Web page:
Monday, March 16, 2015

Tackling the Big "O" (Dream Save Do, week 19)

Today is the big day. In a matter of minutes -- no more than an hour -- I will begin the process of ruthlessly sorting the hundreds, if not thousands (well, if you were to count all the paper clips, staples, safety pins, straight pins, etc., etc. individually) of items contained in my 8 1/2' x 11' (13 1/2', counting the closet that spans one wall) office.

On one hand, I'm really excited about getting this done. Notice, I said getting it done, not doing this. I really don't want to spend one of my Spring Break mornings/days on this project. In fact, to buy even a bit more time before I begin, I stopped writing to measure the room in order to write the first sentence of this blog entry! It wasn't necessary to include the room measurement, just it wasn't necessary to explain that I measured the room in order to include the room measurement, but doing so allowed me to procrastinate righteously. As a writer, it's important that I provide clear and accurate information, right?

I really don't want to do this. This job is guaranteed to provide no excitement and plenty of guilt. Let me explain.

Several drawers contain office supplies. I like office supplies; in fact, going through my desk early each August and arranging my supplies, determining what needs to be replenished, and then adding to my stock brings me great pleasure. And I get a tiny thrill -- when I venture down the school supply aisle at Target or into an office supply store and see PostIt notes in an interesting size or a new (to me, at least) color. I can't help but pick up a pad or two to add to my stash.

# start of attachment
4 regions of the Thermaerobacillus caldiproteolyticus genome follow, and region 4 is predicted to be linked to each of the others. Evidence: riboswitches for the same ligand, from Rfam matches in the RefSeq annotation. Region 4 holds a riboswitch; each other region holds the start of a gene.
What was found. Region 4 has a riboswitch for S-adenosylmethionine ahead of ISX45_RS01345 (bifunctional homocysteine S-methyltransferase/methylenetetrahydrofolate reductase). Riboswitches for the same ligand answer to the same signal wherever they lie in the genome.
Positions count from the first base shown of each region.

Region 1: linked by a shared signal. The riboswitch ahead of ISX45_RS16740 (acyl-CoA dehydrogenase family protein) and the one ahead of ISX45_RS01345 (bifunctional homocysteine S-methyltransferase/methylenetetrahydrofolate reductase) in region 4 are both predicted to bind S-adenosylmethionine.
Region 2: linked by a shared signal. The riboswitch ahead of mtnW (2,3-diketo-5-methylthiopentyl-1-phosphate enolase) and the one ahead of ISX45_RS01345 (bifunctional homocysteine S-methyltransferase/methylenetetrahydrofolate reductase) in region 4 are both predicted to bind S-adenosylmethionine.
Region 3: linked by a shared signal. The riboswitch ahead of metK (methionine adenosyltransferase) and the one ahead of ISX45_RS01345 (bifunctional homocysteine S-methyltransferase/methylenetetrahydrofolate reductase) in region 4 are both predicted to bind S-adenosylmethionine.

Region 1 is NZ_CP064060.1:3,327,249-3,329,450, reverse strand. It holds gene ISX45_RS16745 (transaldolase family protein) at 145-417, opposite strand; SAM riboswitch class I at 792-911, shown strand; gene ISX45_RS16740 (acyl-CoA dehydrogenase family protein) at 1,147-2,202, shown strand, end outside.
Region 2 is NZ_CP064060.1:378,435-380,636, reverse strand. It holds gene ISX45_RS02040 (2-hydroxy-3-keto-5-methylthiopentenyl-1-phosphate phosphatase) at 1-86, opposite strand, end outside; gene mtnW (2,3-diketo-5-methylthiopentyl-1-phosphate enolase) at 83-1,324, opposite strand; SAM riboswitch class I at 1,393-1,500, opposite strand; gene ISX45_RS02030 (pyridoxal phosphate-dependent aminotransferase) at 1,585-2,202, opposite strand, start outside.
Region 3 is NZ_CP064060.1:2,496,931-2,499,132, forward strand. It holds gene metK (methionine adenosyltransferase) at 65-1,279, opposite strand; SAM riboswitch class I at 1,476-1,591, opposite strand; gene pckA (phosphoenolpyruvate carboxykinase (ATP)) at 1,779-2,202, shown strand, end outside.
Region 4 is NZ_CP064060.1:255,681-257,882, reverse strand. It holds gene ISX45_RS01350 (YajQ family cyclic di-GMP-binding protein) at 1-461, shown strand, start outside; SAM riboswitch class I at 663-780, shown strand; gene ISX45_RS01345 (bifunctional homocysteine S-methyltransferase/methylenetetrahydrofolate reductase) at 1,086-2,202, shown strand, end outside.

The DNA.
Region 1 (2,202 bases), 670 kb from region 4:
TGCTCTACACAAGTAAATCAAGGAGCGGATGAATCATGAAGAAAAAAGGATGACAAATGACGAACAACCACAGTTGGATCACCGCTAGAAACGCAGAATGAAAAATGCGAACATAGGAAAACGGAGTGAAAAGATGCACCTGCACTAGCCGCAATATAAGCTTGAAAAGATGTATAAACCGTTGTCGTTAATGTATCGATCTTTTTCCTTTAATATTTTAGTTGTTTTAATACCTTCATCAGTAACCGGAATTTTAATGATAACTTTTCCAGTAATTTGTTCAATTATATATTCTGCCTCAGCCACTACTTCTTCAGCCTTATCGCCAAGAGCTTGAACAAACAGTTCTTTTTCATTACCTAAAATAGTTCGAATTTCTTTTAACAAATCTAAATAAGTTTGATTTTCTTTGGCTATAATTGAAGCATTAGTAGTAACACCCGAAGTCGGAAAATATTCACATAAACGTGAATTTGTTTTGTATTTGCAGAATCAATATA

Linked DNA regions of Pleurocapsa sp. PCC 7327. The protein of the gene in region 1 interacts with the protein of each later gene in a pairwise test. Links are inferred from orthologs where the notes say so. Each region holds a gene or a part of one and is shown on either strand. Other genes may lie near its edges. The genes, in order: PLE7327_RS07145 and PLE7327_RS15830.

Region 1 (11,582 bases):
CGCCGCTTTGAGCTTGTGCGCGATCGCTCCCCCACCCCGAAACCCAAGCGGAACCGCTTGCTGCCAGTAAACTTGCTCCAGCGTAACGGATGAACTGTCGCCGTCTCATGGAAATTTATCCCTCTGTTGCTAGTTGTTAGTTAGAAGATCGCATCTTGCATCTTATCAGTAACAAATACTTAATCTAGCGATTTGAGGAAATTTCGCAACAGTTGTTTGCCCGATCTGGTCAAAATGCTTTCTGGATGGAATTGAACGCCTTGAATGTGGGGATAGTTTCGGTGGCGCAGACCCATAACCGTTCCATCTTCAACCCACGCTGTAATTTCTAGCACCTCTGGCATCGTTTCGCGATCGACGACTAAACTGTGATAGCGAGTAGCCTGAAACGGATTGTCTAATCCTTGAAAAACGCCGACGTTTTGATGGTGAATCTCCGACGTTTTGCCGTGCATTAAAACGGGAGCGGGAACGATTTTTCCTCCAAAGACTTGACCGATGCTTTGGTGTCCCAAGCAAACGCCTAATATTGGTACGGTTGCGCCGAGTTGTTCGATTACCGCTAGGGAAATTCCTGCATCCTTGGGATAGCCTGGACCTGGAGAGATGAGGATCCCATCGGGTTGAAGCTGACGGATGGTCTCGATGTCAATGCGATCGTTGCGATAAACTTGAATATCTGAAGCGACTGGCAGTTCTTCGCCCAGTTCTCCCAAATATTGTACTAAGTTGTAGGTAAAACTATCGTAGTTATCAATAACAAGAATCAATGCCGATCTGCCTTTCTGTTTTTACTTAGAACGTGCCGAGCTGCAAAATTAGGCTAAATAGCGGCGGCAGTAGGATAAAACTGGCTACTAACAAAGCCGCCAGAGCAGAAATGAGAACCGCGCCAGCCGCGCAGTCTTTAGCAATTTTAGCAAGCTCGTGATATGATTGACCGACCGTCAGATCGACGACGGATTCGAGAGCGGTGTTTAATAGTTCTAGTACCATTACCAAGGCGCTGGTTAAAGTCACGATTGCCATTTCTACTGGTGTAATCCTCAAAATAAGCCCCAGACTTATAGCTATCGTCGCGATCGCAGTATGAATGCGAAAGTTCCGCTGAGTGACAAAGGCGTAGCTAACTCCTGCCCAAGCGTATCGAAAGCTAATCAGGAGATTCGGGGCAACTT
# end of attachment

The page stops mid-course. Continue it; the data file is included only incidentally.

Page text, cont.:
Therein lies the guilt. Although I'm drawn by the interesting shapes -- I love the little "flag" PostIts, for example -- and new vibrant colors, I still prefer to use the standard 1" and 3" (I'm not going to stop to measure the PostIts, so these measurements may be off) yellow stickies. Those two sizes work well for my purposes and blue ink shows up well on the pastel background. And, truth be told, I'm saving the fun sizes and the fun colors for something special. As a result, I have quite a few pads of PostIts in interesting colors and sizes. When I open a drawer and see them, I feel bad for purchasing them or taking them (from the supply closet) when I didn't really need them and for cluttering my office.

I wish I could say it's only PostIts that I've only unnecessarily collected, but that would be a lie.

I have a host of office supplies as well as craft supplies that I've collected over the years. Every time I've forced myself to sort through them and toss some things, I've held on to far too many items, telling myself I'll use them someday.

It's time, though, to face the fact that I'm not going to use most of this stuff.